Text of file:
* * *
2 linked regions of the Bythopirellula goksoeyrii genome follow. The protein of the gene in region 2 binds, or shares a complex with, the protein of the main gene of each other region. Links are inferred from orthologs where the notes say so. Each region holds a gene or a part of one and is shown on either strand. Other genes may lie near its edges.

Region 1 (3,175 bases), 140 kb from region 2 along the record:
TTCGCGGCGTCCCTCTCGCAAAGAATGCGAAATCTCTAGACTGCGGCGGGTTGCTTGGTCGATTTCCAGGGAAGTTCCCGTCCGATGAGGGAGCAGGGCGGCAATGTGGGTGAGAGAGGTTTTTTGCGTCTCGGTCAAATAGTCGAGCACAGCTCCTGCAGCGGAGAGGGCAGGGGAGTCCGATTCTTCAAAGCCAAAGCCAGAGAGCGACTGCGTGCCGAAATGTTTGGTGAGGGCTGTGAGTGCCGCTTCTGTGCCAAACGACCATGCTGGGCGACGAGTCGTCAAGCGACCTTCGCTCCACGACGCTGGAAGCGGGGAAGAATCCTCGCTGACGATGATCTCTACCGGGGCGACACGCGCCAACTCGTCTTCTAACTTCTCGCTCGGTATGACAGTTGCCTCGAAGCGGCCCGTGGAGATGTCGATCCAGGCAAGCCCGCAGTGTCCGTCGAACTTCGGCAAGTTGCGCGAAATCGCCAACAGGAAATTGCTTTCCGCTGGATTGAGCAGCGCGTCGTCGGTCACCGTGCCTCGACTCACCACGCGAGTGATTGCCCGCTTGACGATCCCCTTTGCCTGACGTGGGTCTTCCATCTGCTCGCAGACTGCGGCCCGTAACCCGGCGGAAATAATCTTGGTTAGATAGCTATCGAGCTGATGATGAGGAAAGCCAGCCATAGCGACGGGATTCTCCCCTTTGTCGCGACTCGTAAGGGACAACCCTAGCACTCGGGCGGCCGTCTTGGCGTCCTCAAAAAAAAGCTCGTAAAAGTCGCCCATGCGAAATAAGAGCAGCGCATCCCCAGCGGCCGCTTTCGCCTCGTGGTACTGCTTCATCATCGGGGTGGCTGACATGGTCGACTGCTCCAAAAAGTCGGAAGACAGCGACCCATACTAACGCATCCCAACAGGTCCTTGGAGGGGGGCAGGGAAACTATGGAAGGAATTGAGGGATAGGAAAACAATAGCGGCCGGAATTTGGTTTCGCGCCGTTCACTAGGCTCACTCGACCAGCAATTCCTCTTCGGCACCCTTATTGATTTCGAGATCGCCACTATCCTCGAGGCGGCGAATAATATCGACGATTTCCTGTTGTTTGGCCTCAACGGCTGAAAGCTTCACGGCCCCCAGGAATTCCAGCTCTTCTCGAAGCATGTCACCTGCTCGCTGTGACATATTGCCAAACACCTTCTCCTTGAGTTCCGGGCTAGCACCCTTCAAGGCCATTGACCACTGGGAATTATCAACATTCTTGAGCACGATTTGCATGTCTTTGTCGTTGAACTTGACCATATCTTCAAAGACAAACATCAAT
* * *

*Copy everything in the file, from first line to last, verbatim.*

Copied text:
2 linked regions of the Bythopirellula goksoeyrii genome follow. The protein of the gene in region 2 binds, or shares a complex with, the protein of the main gene of each other region. Links are inferred from orthologs where the notes say so. Each region holds a gene or a part of one and is shown on either strand. Other genes may lie near its edges.

Region 1 (3,175 bases), 140 kb from region 2 along the record:
TTCGCGGCGTCCCTCTCGCAAAGAATGCGAAATCTCTAGACTGCGGCGGGTTGCTTGGTCGATTTCCAGGGAAGTTCCCGTCCGATGAGGGAGCAGGGCGGCAATGTGGGTGAGAGAGGTTTTTTGCGTCTCGGTCAAATAGTCGAGCACAGCTCCTGCAGCGGAGAGGGCAGGGGAGTCCGATTCTTCAAAGCCAAAGCCAGAGAGCGACTGCGTGCCGAAATGTTTGGTGAGGGCTGTGAGTGCCGCTTCTGTGCCAAACGACCATGCTGGGCGACGAGTCGTCAAGCGACCTTCGCTCCACGACGCTGGAAGCGGGGAAGAATCCTCGCTGACGATGATCTCTACCGGGGCGACACGCGCCAACTCGTCTTCTAACTTCTCGCTCGGTATGACAGTTGCCTCGAAGCGGCCCGTGGAGATGTCGATCCAGGCAAGCCCGCAGTGTCCGTCGAACTTCGGCAAGTTGCGCGAAATCGCCAACAGGAAATTGCTTTCCGCTGGATTGAGCAGCGCGTCGTCGGTCACCGTGCCTCGACTCACCACGCGAGTGATTGCCCGCTTGACGATCCCCTTTGCCTGACGTGGGTCTTCCATCTGCTCGCAGACTGCGGCCCGTAACCCGGCGGAAATAATCTTGGTTAGATAGCTATCGAGCTGATGATGAGGAAAGCCAGCCATAGCGACGGGATTCTCCCCTTTGTCGCGACTCGTAAGGGACAACCCTAGCACTCGGGCGGCCGTCTTGGCGTCCTCAAAAAAAAGCTCGTAAAAGTCGCCCATGCGAAATAAGAGCAGCGCATCCCCAGCGGCCGCTTTCGCCTCGTGGTACTGCTTCATCATCGGGGTGGCTGACATGGTCGACTGCTCCAAAAAGTCGGAAGACAGCGACCCATACTAACGCATCCCAACAGGTCCTTGGAGGGGGGCAGGGAAACTATGGAAGGAATTGAGGGATAGGAAAACAATAGCGGCCGGAATTTGGTTTCGCGCCGTTCACTAGGCTCACTCGACCAGCAATTCCTCTTCGGCACCCTTATTGATTTCGAGATCGCCACTATCCTCGAGGCGGCGAATAATATCGACGATTTCCTGTTGTTTGGCCTCAACGGCTGAAAGCTTCACGGCCCCCAGGAATTCCAGCTCTTCTCGAAGCATGTCACCTGCTCGCTGTGACATATTGCCAAACACCTTCTCCTTGAGTTCCGGGCTAGCACCCTTCAAGGCCATTGACCACTGGGAATTATCAACATTCTTGAGCACGATTTGCATGTCTTTGTCGTTGAACTTGACCATATCTTCAAAGACAAACATCAAT